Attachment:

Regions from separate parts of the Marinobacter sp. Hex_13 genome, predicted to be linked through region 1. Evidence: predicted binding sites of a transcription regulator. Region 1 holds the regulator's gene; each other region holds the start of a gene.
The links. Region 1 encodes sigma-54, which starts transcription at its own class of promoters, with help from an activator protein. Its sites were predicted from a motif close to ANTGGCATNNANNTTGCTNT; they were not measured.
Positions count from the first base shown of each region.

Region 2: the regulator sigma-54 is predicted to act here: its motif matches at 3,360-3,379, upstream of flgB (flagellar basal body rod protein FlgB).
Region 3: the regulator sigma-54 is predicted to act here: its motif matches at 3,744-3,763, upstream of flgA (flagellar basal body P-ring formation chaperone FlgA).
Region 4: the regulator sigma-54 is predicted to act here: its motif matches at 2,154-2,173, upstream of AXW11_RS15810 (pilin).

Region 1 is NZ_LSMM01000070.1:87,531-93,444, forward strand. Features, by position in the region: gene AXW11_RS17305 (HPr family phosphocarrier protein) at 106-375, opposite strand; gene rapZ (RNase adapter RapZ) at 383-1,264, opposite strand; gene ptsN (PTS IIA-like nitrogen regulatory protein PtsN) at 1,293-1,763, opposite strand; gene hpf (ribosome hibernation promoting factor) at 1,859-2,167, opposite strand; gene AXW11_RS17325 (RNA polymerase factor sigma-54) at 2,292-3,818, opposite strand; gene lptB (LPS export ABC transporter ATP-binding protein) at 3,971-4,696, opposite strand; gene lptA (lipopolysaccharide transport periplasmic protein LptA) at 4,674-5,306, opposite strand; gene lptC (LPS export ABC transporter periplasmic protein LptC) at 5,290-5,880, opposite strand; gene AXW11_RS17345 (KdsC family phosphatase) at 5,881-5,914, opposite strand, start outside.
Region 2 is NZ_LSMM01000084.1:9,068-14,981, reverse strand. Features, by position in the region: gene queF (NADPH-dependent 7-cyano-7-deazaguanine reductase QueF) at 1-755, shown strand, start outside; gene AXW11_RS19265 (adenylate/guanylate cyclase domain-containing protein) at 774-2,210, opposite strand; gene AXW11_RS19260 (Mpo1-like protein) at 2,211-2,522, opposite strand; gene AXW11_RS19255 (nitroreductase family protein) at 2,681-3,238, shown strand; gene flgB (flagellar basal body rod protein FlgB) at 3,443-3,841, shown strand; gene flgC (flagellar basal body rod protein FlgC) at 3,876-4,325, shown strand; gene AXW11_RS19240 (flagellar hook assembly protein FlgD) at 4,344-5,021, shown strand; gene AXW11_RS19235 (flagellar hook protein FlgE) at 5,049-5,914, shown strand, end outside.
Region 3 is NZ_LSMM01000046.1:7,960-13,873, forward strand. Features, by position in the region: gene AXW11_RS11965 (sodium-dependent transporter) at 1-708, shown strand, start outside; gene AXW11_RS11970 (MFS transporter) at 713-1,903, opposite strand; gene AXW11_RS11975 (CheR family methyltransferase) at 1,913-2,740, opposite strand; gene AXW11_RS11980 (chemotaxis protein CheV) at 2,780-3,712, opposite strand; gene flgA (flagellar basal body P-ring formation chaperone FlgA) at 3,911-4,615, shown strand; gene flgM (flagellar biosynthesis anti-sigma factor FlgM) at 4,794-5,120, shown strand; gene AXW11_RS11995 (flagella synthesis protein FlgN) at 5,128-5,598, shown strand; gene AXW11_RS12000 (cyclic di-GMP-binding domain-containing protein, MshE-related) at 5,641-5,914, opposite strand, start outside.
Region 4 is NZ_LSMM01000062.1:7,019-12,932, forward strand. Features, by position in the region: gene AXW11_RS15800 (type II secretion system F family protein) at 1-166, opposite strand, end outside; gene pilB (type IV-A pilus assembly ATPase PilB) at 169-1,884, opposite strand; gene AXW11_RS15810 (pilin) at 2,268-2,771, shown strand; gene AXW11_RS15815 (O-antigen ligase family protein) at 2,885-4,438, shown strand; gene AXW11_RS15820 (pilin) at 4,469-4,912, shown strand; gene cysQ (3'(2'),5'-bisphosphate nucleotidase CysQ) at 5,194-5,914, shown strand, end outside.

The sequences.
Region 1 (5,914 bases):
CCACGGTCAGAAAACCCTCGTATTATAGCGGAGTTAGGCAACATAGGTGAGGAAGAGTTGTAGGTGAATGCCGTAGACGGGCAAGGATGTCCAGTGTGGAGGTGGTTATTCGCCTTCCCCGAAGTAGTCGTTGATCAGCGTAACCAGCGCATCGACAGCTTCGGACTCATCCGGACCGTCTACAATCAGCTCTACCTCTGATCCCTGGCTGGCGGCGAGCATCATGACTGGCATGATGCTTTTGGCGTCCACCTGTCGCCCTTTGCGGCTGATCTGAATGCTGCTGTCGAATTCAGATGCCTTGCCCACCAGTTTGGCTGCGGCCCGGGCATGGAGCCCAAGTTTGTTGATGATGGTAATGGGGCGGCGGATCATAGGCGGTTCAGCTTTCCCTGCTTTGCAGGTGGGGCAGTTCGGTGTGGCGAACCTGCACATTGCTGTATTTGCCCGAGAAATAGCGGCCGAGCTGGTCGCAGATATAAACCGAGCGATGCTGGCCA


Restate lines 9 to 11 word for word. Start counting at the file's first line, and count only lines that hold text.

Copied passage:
Region 3 is NZ_LSMM01000046.1:7,960-13,873, forward strand. Features, by position in the region: gene AXW11_RS11965 (sodium-dependent transporter) at 1-708, shown strand, start outside; gene AXW11_RS11970 (MFS transporter) at 713-1,903, opposite strand; gene AXW11_RS11975 (CheR family methyltransferase) at 1,913-2,740, opposite strand; gene AXW11_RS11980 (chemotaxis protein CheV) at 2,780-3,712, opposite strand; gene flgA (flagellar basal body P-ring formation chaperone FlgA) at 3,911-4,615, shown strand; gene flgM (flagellar biosynthesis anti-sigma factor FlgM) at 4,794-5,120, shown strand; gene AXW11_RS11995 (flagella synthesis protein FlgN) at 5,128-5,598, shown strand; gene AXW11_RS12000 (cyclic di-GMP-binding domain-containing protein, MshE-related) at 5,641-5,914, opposite strand, start outside.
Region 4 is NZ_LSMM01000062.1:7,019-12,932, forward strand. Features, by position in the region: gene AXW11_RS15800 (type II secretion system F family protein) at 1-166, opposite strand, end outside; gene pilB (type IV-A pilus assembly ATPase PilB) at 169-1,884, opposite strand; gene AXW11_RS15810 (pilin) at 2,268-2,771, shown strand; gene AXW11_RS15815 (O-antigen ligase family protein) at 2,885-4,438, shown strand; gene AXW11_RS15820 (pilin) at 4,469-4,912, shown strand; gene cysQ (3'(2'),5'-bisphosphate nucleotidase CysQ) at 5,194-5,914, shown strand, end outside.

The sequences.